The United States is gathering support for an international moratorium on commercial fishing in the Arctic Ocean.
The Globe and Mail reports that Denmark and Canada are prepared to back the ban at a meeting of Arctic states in Greenland this week. The other nations — Russia and Norway — are not currently on board.
The proposal on the table is to close down fishing beyond each nation’s 200-mile exclusive economic zone. The region would remain closed until scientists were able to conduct a comprehensive stock assessment of Arctic fish species.
In 2009, the United States outlawed commercial fishing within its exclusive waters off the northern coast of Alaska.
Scientists and environmentalists have been pushing for an international measure in recent years, as warming climates melt off more ice and expose potential fishing grounds in the Arctic Ocean.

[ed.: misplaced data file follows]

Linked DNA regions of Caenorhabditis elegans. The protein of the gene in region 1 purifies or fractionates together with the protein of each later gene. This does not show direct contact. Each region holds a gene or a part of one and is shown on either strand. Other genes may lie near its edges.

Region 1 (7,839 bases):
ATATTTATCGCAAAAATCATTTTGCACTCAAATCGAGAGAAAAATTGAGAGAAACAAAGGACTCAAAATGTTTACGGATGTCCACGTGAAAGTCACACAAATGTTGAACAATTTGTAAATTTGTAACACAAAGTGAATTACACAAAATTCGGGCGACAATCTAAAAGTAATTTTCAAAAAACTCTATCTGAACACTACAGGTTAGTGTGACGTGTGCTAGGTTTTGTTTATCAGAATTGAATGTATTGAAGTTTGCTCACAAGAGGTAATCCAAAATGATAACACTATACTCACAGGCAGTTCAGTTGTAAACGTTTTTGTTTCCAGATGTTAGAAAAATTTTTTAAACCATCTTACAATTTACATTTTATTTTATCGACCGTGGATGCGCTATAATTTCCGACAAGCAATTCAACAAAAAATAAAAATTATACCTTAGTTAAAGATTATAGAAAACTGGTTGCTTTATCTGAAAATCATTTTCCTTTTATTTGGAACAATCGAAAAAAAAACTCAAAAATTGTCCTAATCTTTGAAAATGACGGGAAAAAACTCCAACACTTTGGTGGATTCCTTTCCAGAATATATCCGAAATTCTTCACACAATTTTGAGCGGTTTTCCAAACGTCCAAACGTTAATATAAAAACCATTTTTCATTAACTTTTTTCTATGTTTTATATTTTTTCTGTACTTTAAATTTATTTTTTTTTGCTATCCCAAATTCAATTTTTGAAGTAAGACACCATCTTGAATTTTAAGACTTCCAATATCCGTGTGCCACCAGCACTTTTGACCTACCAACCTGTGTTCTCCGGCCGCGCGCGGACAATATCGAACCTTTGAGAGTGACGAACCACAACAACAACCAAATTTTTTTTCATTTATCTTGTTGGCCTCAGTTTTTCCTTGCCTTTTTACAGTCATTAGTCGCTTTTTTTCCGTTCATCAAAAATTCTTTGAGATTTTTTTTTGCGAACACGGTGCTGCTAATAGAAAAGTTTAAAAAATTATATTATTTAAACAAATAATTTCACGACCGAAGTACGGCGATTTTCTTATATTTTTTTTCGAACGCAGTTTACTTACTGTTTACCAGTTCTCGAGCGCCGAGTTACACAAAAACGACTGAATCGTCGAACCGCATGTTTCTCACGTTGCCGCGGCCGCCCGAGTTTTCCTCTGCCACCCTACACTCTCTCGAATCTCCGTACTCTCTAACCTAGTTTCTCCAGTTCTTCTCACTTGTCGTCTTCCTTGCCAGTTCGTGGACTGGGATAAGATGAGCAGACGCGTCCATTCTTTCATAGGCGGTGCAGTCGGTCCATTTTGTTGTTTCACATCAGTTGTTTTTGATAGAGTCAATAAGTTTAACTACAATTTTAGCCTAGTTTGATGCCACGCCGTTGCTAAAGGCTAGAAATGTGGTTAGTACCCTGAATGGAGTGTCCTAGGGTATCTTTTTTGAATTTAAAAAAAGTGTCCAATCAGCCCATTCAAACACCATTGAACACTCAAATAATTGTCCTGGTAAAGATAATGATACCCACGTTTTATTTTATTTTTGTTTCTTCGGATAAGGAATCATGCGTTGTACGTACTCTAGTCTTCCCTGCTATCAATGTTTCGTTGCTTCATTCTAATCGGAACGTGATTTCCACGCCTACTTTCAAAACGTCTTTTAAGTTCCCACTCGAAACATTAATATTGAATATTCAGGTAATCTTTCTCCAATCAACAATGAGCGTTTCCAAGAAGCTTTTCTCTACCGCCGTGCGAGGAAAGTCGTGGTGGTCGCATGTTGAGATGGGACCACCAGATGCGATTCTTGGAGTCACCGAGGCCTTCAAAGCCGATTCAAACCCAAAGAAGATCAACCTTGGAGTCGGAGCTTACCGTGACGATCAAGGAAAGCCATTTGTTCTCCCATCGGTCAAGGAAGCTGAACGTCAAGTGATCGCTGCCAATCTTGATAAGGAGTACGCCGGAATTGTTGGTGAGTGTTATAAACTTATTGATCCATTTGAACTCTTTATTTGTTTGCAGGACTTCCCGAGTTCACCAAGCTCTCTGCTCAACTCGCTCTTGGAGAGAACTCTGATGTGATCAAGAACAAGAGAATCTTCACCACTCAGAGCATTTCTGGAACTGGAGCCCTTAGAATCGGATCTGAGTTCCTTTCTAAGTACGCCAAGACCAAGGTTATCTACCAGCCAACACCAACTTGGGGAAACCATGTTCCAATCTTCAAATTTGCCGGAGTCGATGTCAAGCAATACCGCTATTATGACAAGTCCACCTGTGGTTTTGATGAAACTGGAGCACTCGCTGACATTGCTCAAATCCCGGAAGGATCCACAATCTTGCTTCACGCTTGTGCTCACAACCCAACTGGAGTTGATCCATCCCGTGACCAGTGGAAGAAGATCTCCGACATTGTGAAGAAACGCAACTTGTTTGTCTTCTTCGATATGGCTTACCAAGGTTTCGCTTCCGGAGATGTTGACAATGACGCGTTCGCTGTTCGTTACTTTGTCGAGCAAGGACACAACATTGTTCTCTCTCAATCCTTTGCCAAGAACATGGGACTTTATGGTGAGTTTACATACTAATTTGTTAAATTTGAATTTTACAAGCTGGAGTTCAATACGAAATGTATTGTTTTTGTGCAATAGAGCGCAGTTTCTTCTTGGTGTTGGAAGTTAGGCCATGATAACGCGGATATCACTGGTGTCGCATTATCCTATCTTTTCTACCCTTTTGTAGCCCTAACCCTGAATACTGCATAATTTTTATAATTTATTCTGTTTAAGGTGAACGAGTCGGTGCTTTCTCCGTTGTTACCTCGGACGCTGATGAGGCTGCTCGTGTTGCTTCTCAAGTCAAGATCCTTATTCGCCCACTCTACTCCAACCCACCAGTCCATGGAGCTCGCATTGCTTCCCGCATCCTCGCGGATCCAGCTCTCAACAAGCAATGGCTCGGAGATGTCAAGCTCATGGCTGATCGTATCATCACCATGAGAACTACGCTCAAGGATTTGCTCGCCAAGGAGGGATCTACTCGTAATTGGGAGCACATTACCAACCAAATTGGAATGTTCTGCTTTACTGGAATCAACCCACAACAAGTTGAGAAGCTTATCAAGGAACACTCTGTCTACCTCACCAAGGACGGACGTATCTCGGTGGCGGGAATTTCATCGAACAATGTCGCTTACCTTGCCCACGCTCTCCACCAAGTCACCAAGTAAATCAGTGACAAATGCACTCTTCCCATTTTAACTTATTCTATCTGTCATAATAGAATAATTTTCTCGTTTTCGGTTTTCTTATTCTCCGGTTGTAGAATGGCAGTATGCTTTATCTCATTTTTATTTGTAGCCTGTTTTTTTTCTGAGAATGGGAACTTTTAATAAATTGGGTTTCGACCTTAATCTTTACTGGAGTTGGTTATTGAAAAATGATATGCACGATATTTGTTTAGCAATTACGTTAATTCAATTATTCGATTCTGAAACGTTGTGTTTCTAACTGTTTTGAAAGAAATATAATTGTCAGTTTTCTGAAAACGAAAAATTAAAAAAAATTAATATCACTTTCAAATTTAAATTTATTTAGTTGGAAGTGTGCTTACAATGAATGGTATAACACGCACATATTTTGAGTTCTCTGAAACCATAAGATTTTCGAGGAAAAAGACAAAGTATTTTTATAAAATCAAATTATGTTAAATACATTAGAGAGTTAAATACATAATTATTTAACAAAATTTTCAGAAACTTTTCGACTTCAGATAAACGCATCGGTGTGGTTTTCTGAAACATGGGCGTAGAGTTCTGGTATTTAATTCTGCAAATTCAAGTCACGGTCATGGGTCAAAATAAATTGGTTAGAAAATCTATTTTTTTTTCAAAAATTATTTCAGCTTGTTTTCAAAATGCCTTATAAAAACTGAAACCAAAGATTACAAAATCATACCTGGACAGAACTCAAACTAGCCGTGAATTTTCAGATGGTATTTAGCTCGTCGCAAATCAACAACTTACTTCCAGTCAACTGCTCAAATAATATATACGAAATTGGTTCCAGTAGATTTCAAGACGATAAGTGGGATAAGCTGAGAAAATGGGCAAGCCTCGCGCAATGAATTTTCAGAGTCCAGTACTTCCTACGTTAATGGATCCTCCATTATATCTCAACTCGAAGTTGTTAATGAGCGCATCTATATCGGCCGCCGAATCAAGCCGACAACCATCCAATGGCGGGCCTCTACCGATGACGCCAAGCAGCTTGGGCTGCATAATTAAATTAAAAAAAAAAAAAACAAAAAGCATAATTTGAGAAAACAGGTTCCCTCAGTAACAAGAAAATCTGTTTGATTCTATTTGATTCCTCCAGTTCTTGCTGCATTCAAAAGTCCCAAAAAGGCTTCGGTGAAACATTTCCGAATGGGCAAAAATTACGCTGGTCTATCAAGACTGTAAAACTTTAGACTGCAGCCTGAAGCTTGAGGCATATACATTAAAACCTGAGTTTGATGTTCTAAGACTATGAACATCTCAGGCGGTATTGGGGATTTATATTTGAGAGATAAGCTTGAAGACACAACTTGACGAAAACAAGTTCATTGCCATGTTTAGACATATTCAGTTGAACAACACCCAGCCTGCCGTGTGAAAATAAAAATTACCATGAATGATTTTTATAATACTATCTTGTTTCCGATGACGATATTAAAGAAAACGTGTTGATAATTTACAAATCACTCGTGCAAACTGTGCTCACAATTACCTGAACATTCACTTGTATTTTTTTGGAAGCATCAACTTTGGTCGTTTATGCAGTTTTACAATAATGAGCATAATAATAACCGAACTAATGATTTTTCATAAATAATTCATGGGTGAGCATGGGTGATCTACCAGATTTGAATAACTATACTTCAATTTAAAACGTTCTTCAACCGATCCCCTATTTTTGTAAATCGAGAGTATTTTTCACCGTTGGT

- Not all staff per diem claim forms have been received, so that figure is likely to rise.
- Instead of Negro, Oriental, Eskimo and Aleut, certain laws will now refer to African Americans, Asian Americans and Alaska Natives.
- The state is granting nearly $300,000 to improve water quality in some of Alaska's most damaged watersheds, including Juneau's orange-tinted Duck Creek.
- More than a third of all the penalties imposed since 1976 were logged last year.